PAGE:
Jesus instructs the servants to fill the stone water jars with water right up to the brim, saying, “Now take some out and bring it to the master of the feast.” When the master of the feast tasted that water become wine, his eyes lit up, and he yelled over to the bridegroom, “Everyone serves the good wine first, then the poor wine, but you have saved the very best till now!” In other words, this is the sort of wine that would make Napa Valley wine snobs perk up and pay attention. Jesus did a miracle. He turned water into the very best wine.  

John the Evangelist concludes Jesus’ miracle with these words, “This, the first of his signs, Jesus did at Cana in Galilee, and manifested his glory.”

Jesus manifested His glory first in this miracle. That word manifest is worth thinking about. It is where we get the word epiphany. The season we’re in. And this is what it’s all about: God revealing Himself – manifesting Himself – making Himself known in the person of His Son.

In our first reading today from Exodus, Moses in one of his bolder moments asks for God to manifest some glory too. He was just hoping to catch a little glimpse of that glory but the Lord answered him, “You can’t see My face, for man shall not see Me and live…”

So He put Moses in a cleft in the rock and the Lord passed by; Moses only saw His back. Moses only got a glimpse.

But there would come a day when we would come face to face with the one to whom Moses was speaking. That reading from Christmas morning should still be ringing in our ears here: “The Word became flesh and dwelt among us, and we have seen His glory, glory as of the only begotten of the Father, full of grace and truth.” You see, the God who spoke to Moses and passed by in the cleft of that rock, that’s the one John insists that we meet in the flesh of Jesus. He is the special guest at Cana in our Gospel today.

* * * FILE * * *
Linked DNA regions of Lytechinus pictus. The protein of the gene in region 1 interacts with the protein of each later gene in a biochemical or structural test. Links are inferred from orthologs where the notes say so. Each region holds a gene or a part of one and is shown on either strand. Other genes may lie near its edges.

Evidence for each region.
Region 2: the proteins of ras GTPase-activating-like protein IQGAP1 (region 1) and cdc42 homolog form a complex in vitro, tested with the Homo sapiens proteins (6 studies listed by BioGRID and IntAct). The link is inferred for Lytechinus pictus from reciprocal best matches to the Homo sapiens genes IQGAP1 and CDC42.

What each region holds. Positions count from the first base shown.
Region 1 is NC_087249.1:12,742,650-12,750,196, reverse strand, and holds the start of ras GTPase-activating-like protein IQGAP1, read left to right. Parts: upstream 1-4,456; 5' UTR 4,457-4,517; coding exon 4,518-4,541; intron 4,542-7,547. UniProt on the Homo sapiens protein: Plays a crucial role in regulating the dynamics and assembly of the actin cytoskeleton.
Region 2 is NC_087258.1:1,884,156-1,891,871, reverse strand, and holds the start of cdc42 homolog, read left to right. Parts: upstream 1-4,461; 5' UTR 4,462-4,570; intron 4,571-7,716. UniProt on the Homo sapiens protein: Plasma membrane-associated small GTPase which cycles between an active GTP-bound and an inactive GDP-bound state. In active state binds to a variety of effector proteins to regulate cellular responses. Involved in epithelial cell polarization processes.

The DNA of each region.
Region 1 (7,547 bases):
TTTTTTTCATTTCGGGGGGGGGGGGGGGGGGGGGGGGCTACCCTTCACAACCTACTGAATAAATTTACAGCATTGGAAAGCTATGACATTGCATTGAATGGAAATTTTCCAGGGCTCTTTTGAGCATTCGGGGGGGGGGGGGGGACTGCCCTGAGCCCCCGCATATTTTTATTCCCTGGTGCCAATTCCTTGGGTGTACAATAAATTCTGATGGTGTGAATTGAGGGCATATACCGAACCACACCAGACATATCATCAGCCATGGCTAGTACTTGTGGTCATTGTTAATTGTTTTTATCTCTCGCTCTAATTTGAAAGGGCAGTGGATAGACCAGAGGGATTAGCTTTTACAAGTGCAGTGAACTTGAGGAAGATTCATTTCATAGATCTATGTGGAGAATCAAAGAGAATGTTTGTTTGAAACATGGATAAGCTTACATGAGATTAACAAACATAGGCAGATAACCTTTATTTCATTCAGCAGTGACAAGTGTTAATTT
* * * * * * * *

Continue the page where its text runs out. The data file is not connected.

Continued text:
This morning when the wine runs out, Jesus gives that curious response: “My hour has not yet come.” But his hour would come. His greatest hour. His glorification on the cross. Moses only caught a glimpse of that glory in the cleft of the rock, but now on the stony soil of Golgotha, from the cleft of Jesus’ pierced side flows a gusher of mercy. Water from that rock – blood from that pierced side – forgiveness and life for sinners. God’s glory was on full display in the sacrificial death of our Lord Jesus Christ. A sight so beautiful that Moses could hardly have dreamed of it.  

The wedding at Cana is the first miracle. It’s a sign pointing us to the cross, where Jesus provides refreshment for the whole world through His holy blood.

Jesus’ first miracle reveals God’s glory. He turns water into wine. What an epiphany! How revealing about the character and nature of our God. A God of love and kindness. Generosity and joy overflowing. The Bible says in Psalm 104 that the Lord gives wine “to gladden the heart of man.”

So think about that as you reach out for the chalice overflowing with the love and forgiveness of Christ.

Treasure in your heart this morning this simple truth: that Jesus is the friend of human happiness. Earth’s sources of pleasure may run dry, but at Cana our Lord shows us that He’s the source of a joy that is richer and sweeter and will endure to all eternity.

Because what was done at Cana ultimately points to the final banishment of all sorrow, when God will wipe away all tears. And the water of sorrow will be turned into the wine of joy at the marriage supper of the Lamb in His kingdom. In the name of Jesus. Amen.